Talk Opera To Me
The scariest Christmas Carol of all? Scrooge becomes an opera star (no really)
What’s Christmas without Scrooge?
It seems the holidays just wouldn’t be the holidays without a buzz-kill raining down gloom and doom. For some of us, that’s a relative. For others it’s the green-eyed monster the Grinch, but Ebenezer Scrooge was the original kill-joy, born in 1843 in Charles Dickens’ A Christmas Carol.
Houston Grand Opera’s world premiere of A Christmas Carol, a one-man chamber work with music by Iain Bell and a libretto by Simon Callow, inaugurates the company’s new holiday opera series by raising Scroogery to operatic heights. The work features a single character, a narrator, performed by Jay Hunter Morris and Kevin Ray, and runs from Friday through Dec. 21, 2014 at the Wortham Theater Center.
A Christmas Carol has benefited from extraordinary popularity leading to a multitude of adaptations for theater, musical theater and film. Cinematic Scrooges abound, including versions as early as 1938 and 1951, the latter featuring Albert Sims.
Musical theater versions seem to begin in the early 1970s, reaching an apex with A Christmas Carol: The Musical, a Broadway hit with music by Alan Menken and lyrics by Lynn Ahrens that ran from its debut in 1994 through 2003 and featured, over the years, Tony Randall, Hal Linden, Roger Daltry, Tim Curry and F. Murray Abraham as Scrooge. A television version featured Kelsey Grammer:
A special subset of the Christmas Carol vogue has featured one-man performances. We might say Dickens himself sparked the trend, when, December 27, 1852, A Christmas Carol was the basis of his very first public reading, which took place at the Birmingham Town Hall to great acclaim. Over his lifetime he perfected a listening version of his popular novella.
Patrick Stewart's 1988 one-man Christmas Carol tookLondon and New York by storm and brought Dickens to life with a handful of props and Stewart's zeal in rendering the tale's many characters. Stewart was followed by many including Irish actor Clive Francis:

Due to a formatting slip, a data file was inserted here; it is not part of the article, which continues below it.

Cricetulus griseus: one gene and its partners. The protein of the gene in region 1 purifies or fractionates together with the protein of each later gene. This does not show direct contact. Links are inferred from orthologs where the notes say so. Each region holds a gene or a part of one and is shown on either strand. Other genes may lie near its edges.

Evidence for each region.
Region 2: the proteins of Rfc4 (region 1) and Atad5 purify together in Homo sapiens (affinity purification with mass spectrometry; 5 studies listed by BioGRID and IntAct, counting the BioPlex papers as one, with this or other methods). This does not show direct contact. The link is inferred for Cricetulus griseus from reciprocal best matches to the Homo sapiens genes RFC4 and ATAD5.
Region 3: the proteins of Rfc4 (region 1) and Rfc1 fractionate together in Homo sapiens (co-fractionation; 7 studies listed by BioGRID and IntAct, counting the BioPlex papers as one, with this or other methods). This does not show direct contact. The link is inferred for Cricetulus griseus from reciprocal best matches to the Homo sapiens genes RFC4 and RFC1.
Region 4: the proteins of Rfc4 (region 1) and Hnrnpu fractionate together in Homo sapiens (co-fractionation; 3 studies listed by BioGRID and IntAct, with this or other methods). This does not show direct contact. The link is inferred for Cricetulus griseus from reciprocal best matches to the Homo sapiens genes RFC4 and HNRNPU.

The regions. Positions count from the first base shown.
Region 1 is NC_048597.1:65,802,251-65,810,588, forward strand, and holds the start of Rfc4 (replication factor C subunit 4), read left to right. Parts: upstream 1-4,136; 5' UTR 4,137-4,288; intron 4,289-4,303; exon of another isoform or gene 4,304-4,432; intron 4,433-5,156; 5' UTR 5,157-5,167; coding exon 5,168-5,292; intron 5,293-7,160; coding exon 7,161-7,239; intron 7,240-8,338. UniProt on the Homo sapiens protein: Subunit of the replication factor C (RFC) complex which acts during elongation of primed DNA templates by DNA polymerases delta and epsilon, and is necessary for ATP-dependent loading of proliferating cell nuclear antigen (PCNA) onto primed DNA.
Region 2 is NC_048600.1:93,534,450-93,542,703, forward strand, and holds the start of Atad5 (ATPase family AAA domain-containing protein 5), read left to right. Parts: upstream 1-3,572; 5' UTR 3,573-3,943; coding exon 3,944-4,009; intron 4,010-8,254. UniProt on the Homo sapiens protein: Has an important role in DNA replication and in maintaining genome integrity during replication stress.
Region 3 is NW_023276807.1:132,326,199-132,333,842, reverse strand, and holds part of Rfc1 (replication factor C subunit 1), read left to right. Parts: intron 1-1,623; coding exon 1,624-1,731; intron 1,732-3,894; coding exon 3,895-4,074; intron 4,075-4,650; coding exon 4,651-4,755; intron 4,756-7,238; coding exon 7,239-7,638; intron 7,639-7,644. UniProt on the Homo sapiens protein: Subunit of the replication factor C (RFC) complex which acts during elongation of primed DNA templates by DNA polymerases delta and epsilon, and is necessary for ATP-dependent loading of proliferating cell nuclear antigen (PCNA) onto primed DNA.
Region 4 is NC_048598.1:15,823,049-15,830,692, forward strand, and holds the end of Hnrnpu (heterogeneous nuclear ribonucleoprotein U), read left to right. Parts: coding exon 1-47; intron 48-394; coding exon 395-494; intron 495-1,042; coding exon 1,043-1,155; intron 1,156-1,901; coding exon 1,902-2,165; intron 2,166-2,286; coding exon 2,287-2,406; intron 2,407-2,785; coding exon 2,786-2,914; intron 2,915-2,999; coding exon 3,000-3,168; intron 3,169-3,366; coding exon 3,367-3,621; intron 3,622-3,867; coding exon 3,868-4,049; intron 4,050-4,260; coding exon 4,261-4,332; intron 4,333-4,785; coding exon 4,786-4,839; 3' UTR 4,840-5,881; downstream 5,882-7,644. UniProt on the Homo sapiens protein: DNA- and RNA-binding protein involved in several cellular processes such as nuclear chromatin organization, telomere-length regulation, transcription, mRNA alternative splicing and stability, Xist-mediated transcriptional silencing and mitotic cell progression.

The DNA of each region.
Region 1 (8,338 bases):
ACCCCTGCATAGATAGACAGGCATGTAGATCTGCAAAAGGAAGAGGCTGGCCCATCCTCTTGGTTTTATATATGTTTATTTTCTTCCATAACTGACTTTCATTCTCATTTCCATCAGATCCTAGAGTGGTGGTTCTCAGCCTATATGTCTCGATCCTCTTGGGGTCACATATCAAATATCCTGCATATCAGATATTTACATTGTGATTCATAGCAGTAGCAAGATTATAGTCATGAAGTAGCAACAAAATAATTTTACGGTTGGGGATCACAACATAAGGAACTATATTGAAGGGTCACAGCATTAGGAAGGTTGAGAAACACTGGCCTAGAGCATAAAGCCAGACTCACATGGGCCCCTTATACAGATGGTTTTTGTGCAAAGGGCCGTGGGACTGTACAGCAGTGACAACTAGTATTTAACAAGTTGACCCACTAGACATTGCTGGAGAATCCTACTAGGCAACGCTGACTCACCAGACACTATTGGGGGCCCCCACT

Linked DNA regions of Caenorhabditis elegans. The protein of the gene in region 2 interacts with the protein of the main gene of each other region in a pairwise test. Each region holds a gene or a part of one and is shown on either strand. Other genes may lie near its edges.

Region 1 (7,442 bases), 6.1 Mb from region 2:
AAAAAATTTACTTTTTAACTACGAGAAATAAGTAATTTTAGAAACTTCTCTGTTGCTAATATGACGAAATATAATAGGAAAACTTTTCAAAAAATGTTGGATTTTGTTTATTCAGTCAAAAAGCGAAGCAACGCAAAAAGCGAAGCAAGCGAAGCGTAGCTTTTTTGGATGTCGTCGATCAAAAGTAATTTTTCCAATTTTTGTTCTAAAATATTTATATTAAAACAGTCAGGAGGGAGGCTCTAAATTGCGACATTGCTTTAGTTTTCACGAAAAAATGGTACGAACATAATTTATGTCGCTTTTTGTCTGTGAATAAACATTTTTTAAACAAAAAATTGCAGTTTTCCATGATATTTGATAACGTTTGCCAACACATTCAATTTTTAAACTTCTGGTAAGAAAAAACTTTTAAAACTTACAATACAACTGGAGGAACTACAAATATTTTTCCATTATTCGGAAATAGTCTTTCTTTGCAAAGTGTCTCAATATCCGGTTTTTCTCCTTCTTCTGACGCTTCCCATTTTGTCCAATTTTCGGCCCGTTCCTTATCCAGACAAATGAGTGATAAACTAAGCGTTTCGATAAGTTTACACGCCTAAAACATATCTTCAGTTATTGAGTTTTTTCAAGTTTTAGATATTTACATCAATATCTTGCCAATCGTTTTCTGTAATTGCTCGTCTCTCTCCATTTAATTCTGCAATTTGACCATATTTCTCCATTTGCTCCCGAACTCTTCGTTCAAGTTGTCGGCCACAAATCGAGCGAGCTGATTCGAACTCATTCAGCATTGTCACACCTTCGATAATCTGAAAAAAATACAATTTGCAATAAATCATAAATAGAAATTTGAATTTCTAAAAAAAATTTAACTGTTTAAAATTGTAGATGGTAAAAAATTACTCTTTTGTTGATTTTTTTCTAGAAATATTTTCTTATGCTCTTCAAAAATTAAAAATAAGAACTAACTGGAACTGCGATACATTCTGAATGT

Even the great-great-grandson of the author, Gerald Charles Dickens, got in on the action.
A Christmas Carol is both grand and familiar, its mettle tested by decades of adaptation. HGO’s production features up-and-coming vocal composer Iain Bell in his second operatic work, following hard upon his 2013 A Harlot’s Progress, based on William Hogarth’s famous etchings of the same name. In an interview for Opera 21 magazine, Bell cites Britten, Ligeti and Berg as inspirations, which promises a sound both sweet and strange.
But the youth of Bell is paired with the talent of the venerable British actor, writer, and director Simon Callow, who also directs HGO's production and who has, himself, performed a one-man version of A Christmas Carol.
Dickens' classic tale stages a war between the past and the future. It asks us if we are defined by what we've done or what we've yet to do. We love the kill-joys in our lives, from Scrooges to Grinches, because they help us believe in the hope of the new and of renewal.
That goes for relatives as well as operas.